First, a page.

The devil has a penchant for rescuing people from very difficult and extremely tight situations. How on earth can the representation of evil become a rescue hero? I am sure you are wondering and your mind is wandering. Of course, I am curious too!
To help your imagination further grasp this and to eliminate ambiguity, we can take a scenario that is quite ubiquitous. For years, Mr Modaran has been cheating on his wife without getting caught. One fateful day, he brought Miss Shoboloyoke, his side chick to his own home to make out after making sure that his wife was not around. Unfortunately, Mrs Modaran came back unannounced to pick something she left in the bedroom. None of the doors was latched. With little effort, the door gave way and the embarrassing sight of Mr Modaran and his babe unclad was revealed in 3D.
Here is the major point. Mr Modaran began pleading with his wife, citing the Devil as the main instigator of his disgraceful and shameful act. Remember from the story that he has been doing this for years. All the while he was enjoying the cruise, he never gave the Devil credit. Now that he has been caught red-handed, instead of taking responsibility, he pushes it to the Devil who might have been unaware of his sinister moves.
Putting this into perspective, the “devil in man’’ as coined refers to the concept of people never taking responsibility for their actions. They either seek to blame something or someone who might not always be the devil as the topic suggests. However, the devil is still a major stakeholder in the blame industry. A popular phrase says “When pushed to the wall, blame the devil”.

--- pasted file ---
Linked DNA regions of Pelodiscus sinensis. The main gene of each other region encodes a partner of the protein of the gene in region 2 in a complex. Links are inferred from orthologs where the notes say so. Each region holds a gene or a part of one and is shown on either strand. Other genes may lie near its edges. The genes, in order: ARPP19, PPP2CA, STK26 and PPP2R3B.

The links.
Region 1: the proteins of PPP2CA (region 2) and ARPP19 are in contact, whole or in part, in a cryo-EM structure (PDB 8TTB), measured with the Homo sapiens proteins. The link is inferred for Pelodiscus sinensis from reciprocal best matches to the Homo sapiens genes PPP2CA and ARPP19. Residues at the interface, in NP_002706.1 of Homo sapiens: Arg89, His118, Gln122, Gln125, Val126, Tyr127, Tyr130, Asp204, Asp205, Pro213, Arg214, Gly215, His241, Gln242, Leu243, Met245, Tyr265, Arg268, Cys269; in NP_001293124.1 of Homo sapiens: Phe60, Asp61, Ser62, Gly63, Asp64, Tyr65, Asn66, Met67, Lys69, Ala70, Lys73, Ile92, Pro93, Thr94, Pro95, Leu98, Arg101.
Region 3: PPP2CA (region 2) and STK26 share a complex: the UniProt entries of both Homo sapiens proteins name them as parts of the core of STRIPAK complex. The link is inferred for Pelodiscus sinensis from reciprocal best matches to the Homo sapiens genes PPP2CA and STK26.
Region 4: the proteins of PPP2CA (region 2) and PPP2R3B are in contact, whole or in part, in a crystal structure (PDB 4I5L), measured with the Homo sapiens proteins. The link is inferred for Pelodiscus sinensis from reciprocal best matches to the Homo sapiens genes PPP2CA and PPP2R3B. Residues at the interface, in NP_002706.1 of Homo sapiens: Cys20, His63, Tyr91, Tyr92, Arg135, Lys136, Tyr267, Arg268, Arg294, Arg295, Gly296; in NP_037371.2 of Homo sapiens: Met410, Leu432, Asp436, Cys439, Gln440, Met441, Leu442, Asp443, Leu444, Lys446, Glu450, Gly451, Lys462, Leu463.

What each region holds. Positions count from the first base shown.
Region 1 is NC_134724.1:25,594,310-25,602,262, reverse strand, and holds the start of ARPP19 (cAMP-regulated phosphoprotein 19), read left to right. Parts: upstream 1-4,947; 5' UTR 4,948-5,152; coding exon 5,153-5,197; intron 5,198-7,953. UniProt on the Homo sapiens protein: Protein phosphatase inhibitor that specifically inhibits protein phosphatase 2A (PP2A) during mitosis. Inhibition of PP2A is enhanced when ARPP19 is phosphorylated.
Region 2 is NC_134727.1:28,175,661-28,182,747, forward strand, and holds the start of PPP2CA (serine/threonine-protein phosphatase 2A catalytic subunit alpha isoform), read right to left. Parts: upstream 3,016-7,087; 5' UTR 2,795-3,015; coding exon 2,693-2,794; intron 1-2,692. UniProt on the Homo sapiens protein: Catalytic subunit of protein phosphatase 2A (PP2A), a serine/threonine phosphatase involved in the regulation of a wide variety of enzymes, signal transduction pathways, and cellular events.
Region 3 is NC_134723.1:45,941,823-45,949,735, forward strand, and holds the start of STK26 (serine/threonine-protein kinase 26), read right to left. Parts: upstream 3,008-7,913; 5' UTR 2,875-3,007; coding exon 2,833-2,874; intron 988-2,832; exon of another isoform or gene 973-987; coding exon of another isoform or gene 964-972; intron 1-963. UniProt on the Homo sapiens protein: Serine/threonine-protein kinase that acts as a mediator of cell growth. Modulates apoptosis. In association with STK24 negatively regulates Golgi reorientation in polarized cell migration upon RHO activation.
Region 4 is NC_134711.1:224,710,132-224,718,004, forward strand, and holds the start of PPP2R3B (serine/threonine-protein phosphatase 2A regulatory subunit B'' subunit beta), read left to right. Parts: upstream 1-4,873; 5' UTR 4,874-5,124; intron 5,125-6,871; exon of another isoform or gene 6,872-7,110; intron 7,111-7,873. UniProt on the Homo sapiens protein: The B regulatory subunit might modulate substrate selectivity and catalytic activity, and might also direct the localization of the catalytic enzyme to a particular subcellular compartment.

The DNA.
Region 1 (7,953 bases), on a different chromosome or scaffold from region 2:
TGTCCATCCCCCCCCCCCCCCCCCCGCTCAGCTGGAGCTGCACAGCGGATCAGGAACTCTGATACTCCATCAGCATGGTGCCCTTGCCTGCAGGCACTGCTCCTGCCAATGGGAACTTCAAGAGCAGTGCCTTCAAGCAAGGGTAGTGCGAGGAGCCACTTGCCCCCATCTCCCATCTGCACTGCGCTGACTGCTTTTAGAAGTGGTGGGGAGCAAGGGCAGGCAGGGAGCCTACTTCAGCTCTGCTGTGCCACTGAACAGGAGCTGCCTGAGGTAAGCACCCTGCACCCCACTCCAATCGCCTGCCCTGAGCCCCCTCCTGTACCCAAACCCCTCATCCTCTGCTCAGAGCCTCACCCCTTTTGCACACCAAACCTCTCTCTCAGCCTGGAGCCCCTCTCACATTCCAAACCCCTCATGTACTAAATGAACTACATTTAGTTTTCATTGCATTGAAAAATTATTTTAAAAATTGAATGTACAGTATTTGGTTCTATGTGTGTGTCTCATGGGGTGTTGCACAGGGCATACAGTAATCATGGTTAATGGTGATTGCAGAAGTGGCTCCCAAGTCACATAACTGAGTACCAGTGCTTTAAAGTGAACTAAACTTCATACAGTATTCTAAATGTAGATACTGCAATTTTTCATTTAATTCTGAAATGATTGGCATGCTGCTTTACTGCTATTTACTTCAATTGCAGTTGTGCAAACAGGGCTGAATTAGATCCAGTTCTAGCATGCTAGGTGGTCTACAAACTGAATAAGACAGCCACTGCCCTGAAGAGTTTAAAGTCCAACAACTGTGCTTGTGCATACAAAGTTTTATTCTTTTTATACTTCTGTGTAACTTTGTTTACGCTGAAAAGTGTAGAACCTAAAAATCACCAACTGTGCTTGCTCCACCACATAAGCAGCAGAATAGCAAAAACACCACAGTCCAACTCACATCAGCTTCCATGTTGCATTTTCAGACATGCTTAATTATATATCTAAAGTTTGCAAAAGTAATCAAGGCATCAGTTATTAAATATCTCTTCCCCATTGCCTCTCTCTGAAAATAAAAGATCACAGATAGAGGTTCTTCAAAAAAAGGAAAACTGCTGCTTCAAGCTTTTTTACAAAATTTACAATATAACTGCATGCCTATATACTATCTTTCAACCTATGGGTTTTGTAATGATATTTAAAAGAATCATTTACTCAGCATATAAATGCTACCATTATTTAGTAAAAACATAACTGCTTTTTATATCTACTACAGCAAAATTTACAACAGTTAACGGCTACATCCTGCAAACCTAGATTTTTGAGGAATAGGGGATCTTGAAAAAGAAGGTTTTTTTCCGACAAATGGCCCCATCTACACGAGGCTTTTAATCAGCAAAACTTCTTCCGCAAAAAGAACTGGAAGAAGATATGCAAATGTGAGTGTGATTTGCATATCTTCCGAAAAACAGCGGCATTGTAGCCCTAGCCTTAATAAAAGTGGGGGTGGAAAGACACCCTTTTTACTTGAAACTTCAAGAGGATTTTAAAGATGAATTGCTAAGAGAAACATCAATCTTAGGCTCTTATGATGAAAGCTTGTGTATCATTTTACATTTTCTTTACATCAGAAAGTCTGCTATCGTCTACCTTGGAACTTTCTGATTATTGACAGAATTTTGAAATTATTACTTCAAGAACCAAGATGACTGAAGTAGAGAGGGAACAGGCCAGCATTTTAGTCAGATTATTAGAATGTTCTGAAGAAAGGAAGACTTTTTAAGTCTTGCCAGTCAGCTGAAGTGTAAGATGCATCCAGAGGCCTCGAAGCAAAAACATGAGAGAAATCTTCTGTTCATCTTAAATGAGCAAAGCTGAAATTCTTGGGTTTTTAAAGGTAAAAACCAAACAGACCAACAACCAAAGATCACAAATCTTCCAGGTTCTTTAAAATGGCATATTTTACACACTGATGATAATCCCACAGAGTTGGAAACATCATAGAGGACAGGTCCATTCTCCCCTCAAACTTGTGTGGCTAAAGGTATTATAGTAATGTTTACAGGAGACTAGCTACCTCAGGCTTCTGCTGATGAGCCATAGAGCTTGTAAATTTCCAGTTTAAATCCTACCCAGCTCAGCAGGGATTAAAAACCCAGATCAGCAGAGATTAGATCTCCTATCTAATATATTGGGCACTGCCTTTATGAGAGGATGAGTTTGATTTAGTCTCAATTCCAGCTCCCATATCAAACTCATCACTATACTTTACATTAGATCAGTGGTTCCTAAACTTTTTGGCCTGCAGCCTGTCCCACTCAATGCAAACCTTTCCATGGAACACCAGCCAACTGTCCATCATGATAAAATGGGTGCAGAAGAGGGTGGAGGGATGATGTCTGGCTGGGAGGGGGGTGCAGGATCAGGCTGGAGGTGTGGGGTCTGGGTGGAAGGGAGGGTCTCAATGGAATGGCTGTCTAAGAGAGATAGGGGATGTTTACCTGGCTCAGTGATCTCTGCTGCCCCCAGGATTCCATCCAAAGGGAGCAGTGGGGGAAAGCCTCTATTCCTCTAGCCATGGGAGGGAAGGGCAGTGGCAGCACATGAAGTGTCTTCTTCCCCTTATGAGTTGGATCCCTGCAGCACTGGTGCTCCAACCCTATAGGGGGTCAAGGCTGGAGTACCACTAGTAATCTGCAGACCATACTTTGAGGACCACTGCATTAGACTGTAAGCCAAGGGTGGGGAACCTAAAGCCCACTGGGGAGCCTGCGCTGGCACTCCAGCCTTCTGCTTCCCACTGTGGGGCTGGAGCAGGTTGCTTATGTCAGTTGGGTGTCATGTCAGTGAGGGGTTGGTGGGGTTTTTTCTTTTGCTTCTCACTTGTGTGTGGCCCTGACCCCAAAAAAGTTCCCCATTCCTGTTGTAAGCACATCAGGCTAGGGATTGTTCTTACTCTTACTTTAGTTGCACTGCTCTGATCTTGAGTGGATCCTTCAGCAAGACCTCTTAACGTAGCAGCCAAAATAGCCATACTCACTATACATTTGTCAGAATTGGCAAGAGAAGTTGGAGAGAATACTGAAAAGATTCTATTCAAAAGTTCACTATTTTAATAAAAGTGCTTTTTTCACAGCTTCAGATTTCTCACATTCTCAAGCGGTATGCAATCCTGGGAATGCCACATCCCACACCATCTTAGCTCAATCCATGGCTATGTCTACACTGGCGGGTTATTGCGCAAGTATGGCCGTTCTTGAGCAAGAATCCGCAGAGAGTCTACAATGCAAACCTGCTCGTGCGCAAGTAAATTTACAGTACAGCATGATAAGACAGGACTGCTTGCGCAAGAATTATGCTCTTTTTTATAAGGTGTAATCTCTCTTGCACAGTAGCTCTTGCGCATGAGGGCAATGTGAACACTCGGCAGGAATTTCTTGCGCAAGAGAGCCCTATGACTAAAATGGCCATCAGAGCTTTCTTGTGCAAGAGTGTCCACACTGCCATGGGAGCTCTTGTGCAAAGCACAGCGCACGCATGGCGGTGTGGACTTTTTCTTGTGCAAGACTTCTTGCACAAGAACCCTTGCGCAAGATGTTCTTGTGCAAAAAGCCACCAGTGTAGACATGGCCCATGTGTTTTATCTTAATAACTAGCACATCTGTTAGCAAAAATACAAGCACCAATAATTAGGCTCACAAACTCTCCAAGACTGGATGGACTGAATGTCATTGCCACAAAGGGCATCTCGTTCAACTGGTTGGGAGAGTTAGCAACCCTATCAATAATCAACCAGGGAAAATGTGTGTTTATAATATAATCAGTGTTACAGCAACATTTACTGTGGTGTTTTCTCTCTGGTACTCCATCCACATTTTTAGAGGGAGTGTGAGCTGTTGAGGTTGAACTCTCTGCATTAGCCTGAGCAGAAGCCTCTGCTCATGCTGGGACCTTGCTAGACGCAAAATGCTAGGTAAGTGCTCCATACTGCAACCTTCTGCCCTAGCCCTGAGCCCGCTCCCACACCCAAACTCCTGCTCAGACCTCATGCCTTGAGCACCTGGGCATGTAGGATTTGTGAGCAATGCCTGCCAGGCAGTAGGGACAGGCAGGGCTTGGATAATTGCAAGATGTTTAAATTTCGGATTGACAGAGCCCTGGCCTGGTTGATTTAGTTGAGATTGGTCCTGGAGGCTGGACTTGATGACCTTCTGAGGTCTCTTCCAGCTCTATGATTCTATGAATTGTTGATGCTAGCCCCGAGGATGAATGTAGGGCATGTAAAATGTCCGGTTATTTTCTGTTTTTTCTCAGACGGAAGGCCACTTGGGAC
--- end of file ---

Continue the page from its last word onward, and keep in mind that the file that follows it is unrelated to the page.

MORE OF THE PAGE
Responsibility is a very valid aspect that our nature often tries to negate. When our conducts are not in any way conformable to standards, the next placating option is to push the buck to a preceding situation, a team member or an external influence. We don’t always want to be wrong. We do not always want to be seen as the person that makes mistakes.
This is life! Nobody has it entirely figured out. Here, mistakes can be made and atoned for. We are not perfect when it comes to dealing with other people and situations. You should be able to accept your wrongs and take further steps to correct them. Proper mastery of this would help a great deal in secular work and relationships. The ability to excel in this is a vital component of leadership.
Another section of this circumstance is when you take advice from individuals. Advice is a recommendation or proposal for an appropriate course of action. When you are given advice, the bulk still stops at your table. It is entirely your choice to either take it or throw it in the trash can. If you take the advice and things head south, take responsibility for your choice. Good friends will never give you a piece of terrible advice but then things may not always work as envisaged.
If you sense someone is seeking your advice so that the blame can come back to you if it does not work out, then you should move further behind. Such a person is looking for the devil to be used as a hangar.
In all, take charge of your life. Be responsible for your actions. Stay on top of your game.
The responsible one.